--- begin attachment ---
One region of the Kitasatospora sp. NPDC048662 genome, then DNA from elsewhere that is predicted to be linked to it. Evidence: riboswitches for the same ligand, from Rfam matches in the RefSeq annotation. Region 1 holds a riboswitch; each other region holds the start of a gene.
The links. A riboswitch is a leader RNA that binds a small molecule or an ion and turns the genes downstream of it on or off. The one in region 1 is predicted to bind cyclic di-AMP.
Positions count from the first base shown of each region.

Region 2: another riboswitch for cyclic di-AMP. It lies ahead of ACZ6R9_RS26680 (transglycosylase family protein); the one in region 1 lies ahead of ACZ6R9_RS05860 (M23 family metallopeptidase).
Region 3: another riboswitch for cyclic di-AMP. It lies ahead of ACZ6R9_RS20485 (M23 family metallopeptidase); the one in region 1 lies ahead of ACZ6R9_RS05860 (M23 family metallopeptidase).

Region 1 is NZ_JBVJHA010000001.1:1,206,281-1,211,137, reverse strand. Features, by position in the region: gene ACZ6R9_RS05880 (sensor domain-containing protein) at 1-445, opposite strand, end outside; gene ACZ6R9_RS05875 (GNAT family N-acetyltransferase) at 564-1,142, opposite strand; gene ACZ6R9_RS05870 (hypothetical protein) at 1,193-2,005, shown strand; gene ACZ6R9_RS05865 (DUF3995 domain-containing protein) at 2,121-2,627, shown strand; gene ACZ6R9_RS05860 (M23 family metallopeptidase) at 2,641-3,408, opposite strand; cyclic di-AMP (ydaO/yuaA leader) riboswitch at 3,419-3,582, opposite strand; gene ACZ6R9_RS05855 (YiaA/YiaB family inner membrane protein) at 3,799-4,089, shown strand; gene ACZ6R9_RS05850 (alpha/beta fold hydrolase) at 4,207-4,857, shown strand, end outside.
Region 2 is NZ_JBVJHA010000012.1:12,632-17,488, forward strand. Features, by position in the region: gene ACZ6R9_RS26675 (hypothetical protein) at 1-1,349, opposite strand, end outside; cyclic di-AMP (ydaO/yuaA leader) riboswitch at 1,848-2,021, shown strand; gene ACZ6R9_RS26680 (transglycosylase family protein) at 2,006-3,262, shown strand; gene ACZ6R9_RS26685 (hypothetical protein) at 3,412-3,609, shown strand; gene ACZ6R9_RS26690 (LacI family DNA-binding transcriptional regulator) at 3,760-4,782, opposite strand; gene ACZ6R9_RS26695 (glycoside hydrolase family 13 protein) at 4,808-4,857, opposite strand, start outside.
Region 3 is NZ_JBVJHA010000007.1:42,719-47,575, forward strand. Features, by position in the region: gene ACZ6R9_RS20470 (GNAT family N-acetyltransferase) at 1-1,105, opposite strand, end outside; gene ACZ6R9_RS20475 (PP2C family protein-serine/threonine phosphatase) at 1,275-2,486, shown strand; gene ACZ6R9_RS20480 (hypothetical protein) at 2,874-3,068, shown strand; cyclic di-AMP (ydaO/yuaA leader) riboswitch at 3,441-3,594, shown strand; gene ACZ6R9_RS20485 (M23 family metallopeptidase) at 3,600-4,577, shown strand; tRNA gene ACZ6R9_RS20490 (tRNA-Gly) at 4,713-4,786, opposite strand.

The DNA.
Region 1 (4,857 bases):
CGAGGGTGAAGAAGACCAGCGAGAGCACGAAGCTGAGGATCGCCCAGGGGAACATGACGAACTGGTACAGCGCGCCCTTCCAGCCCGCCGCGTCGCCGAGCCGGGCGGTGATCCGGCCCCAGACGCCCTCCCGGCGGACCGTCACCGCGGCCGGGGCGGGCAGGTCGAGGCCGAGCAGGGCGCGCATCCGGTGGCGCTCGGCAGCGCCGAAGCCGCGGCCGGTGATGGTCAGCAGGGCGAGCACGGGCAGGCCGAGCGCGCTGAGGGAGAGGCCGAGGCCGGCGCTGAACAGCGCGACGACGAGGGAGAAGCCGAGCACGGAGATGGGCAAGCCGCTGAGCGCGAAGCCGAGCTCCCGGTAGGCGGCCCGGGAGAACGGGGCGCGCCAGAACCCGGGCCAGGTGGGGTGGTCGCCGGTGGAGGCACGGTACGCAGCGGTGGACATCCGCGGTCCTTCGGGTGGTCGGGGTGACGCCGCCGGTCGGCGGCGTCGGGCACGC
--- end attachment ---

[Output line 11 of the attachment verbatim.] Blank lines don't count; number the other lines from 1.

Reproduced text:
CGAGGGTGAAGAAGACCAGCGAGAGCACGAAGCTGAGGATCGCCCAGGGGAACATGACGAACTGGTACAGCGCGCCCTTCCAGCCCGCCGCGTCGCCGAGCCGGGCGGTGATCCGGCCCCAGACGCCCTCCCGGCGGACCGTCACCGCGGCCGGGGCGGGCAGGTCGAGGCCGAGCAGGGCGCGCATCCGGTGGCGCTCGGCAGCGCCGAAGCCGCGGCCGGTGATGGTCAGCAGGGCGAGCACGGGCAGGCCGAGCGCGCTGAGGGAGAGGCCGAGGCCGGCGCTGAACAGCGCGACGACGAGGGAGAAGCCGAGCACGGAGATGGGCAAGCCGCTGAGCGCGAAGCCGAGCTCCCGGTAGGCGGCCCGGGAGAACGGGGCGCGCCAGAACCCGGGCCAGGTGGGGTGGTCGCCGGTGGAGGCACGGTACGCAGCGGTGGACATCCGCGGTCCTTCGGGTGGTCGGGGTGACGCCGCCGGTCGGCGGCGTCGGGCACGC